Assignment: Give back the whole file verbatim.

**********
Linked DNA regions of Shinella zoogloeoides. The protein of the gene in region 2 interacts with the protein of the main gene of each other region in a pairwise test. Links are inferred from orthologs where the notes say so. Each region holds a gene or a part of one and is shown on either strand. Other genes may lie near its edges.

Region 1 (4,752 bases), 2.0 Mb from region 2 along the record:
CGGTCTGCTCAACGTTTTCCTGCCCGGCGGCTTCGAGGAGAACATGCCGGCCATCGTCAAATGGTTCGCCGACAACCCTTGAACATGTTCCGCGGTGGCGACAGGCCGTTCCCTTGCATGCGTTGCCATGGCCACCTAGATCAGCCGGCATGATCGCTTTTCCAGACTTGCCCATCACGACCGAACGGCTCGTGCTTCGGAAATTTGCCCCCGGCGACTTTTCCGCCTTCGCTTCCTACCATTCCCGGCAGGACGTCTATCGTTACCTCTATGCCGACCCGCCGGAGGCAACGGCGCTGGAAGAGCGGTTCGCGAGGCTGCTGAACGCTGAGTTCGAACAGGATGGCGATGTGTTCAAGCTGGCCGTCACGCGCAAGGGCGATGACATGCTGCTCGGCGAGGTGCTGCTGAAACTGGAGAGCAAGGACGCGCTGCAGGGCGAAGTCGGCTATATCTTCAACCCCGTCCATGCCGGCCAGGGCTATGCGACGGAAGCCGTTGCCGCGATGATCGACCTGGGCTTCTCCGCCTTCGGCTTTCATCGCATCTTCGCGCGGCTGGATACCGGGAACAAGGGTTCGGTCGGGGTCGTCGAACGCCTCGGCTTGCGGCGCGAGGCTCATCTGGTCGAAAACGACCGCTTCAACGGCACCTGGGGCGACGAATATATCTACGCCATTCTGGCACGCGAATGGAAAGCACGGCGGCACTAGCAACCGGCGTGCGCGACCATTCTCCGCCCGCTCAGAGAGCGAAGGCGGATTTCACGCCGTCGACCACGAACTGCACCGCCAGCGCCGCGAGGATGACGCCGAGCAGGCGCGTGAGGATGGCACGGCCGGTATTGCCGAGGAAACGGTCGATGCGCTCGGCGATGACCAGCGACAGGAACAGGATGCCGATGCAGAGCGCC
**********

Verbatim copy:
Linked DNA regions of Shinella zoogloeoides. The protein of the gene in region 2 interacts with the protein of the main gene of each other region in a pairwise test. Links are inferred from orthologs where the notes say so. Each region holds a gene or a part of one and is shown on either strand. Other genes may lie near its edges.

Region 1 (4,752 bases), 2.0 Mb from region 2 along the record:
CGGTCTGCTCAACGTTTTCCTGCCCGGCGGCTTCGAGGAGAACATGCCGGCCATCGTCAAATGGTTCGCCGACAACCCTTGAACATGTTCCGCGGTGGCGACAGGCCGTTCCCTTGCATGCGTTGCCATGGCCACCTAGATCAGCCGGCATGATCGCTTTTCCAGACTTGCCCATCACGACCGAACGGCTCGTGCTTCGGAAATTTGCCCCCGGCGACTTTTCCGCCTTCGCTTCCTACCATTCCCGGCAGGACGTCTATCGTTACCTCTATGCCGACCCGCCGGAGGCAACGGCGCTGGAAGAGCGGTTCGCGAGGCTGCTGAACGCTGAGTTCGAACAGGATGGCGATGTGTTCAAGCTGGCCGTCACGCGCAAGGGCGATGACATGCTGCTCGGCGAGGTGCTGCTGAAACTGGAGAGCAAGGACGCGCTGCAGGGCGAAGTCGGCTATATCTTCAACCCCGTCCATGCCGGCCAGGGCTATGCGACGGAAGCCGTTGCCGCGATGATCGACCTGGGCTTCTCCGCCTTCGGCTTTCATCGCATCTTCGCGCGGCTGGATACCGGGAACAAGGGTTCGGTCGGGGTCGTCGAACGCCTCGGCTTGCGGCGCGAGGCTCATCTGGTCGAAAACGACCGCTTCAACGGCACCTGGGGCGACGAATATATCTACGCCATTCTGGCACGCGAATGGAAAGCACGGCGGCACTAGCAACCGGCGTGCGCGACCATTCTCCGCCCGCTCAGAGAGCGAAGGCGGATTTCACGCCGTCGACCACGAACTGCACCGCCAGCGCCGCGAGGATGACGCCGAGCAGGCGCGTGAGGATGGCACGGCCGGTATTGCCGAGGAAACGGTCGATGCGCTCGGCGATGACCAGCGACAGGAACAGGATGCCGATGCAGAGCGCC